cumulative basis (as specified in the applicable agreement). As of December 31, 2018, the fleet of Energy Servers deployed pursuant to Power Purchase Agreement Programs performed at an average output of approximately 95% for three months ended December 31, 2018, and a lifetime average efficiency of approximately 52% through December 31, 2018. As of December 31, 2018, our obligation to make payments for underperformance on the direct purchase projects was capped at an aggregate total of approximately $2.9 million (including payments both for low output and for low efficiency). As of December 31, 2018, our aggregate remaining potential liability under this cap was approximately $2.9 million. Remedies for underperformance may include (a) the payment of “buy-down” liquidated damages (subject to a cap), for underperformance in connection with the commencement of operations or during an initial performance period following commencement of operations; (b) payment of liquidated damages (subject to a cap) based upon the amount of foregone electricity production; or (c) repair or replacement of the Energy Servers, or, if repair or replacement is not feasible, repurchase of such Energy Servers at a price equal to fair market value or the original purchase price, subject to adjustment for depreciation. As of December 31, 2018, we have incurred no obligations to make payments pursuant to these warranty commitments.
Efficiency Obligations - We commit that the Energy Servers will operate at minimum efficiency level(s) during specified periods of time. Our efficiency obligations include operating at guaranteed efficiency on a quarterly, annual or cumulative basis (as specified in the applicable agreement). Remedies for underperformance may include (a) the payment of “buy-down” liquidated damages (subject to a cap), for underperformance in connection with the commencement of operations or during an initial performance period following commencement of operations; (b) payment of liquidated damages (subject to a cap) based upon the amount of excess natural gas consumed by the Energy Servers; (c) repair or replacement of the Energy Servers, or, if repair or replacement is not feasible, repurchase of such Energy Servers at a price equal to fair market value or the original purchase price, subject to adjustment for depreciation. As of December 31, 2018, we have incurred no obligations to make payments pursuant to these warranty commitments.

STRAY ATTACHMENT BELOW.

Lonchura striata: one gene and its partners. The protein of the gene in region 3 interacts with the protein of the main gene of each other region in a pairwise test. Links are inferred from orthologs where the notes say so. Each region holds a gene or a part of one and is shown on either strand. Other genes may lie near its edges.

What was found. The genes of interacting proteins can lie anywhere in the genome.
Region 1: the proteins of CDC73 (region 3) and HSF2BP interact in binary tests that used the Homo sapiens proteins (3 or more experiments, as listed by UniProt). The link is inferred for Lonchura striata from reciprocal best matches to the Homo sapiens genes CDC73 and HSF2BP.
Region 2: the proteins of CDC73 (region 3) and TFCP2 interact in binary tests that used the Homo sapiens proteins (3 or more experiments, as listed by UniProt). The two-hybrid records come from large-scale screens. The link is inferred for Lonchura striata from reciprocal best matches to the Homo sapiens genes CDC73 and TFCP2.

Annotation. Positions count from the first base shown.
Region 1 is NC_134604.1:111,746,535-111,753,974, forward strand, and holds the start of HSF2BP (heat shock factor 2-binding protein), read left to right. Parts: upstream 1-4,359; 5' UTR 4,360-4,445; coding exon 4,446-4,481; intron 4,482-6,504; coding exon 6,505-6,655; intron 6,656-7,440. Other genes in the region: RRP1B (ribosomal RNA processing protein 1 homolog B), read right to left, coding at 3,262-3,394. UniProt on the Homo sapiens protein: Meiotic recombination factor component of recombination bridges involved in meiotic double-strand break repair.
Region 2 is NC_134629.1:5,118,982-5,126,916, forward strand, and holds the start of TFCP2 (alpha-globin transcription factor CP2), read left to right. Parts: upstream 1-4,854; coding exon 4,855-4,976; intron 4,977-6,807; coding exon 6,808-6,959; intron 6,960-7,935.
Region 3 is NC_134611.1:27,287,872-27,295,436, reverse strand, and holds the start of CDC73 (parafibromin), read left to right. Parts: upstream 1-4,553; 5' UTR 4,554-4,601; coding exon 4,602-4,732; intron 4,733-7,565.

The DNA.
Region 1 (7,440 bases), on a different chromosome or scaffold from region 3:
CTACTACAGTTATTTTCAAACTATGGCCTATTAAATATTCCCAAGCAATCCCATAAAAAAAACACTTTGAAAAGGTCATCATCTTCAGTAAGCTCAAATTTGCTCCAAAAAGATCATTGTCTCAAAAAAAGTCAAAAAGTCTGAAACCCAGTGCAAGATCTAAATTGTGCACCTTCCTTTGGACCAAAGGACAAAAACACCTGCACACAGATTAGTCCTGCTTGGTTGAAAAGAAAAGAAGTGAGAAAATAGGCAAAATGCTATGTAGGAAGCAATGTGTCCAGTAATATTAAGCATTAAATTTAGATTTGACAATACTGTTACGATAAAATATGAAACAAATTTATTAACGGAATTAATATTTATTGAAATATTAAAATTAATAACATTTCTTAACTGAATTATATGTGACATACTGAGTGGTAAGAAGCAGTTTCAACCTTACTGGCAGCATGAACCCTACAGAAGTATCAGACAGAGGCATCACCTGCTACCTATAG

Key Operating Metrics
In addition to the measures presented in the consolidated financial statements, we use the following key operating metrics to evaluate business activity, to measure performance, to develop financial forecasts and to make strategic decisions:
Product accepted - the number of customer acceptances of our Energy Servers in any period. We recognize revenue when an acceptance is achieved. We use this metric to measure the volume of deployment activity. We measure each Energy Server manufactured, shipped and accepted in terms of 100 kilowatt equivalents.
Billings for product accepted in the period - the total contracted dollar amount of the product component of all Energy Servers that are accepted in a period. We use this metric to gauge the dollar value of the product acceptances and to evaluate the change in dollar amount of acceptances between periods.
Billings for installation on product accepted in the period - the total contracted dollar amount billable with respect to the installation component of all Energy Servers that are accepted. We use this metric to gauge the dollar value of the installations of our product acceptances and to evaluate the change in dollar value associated with the installation of our product acceptances between periods.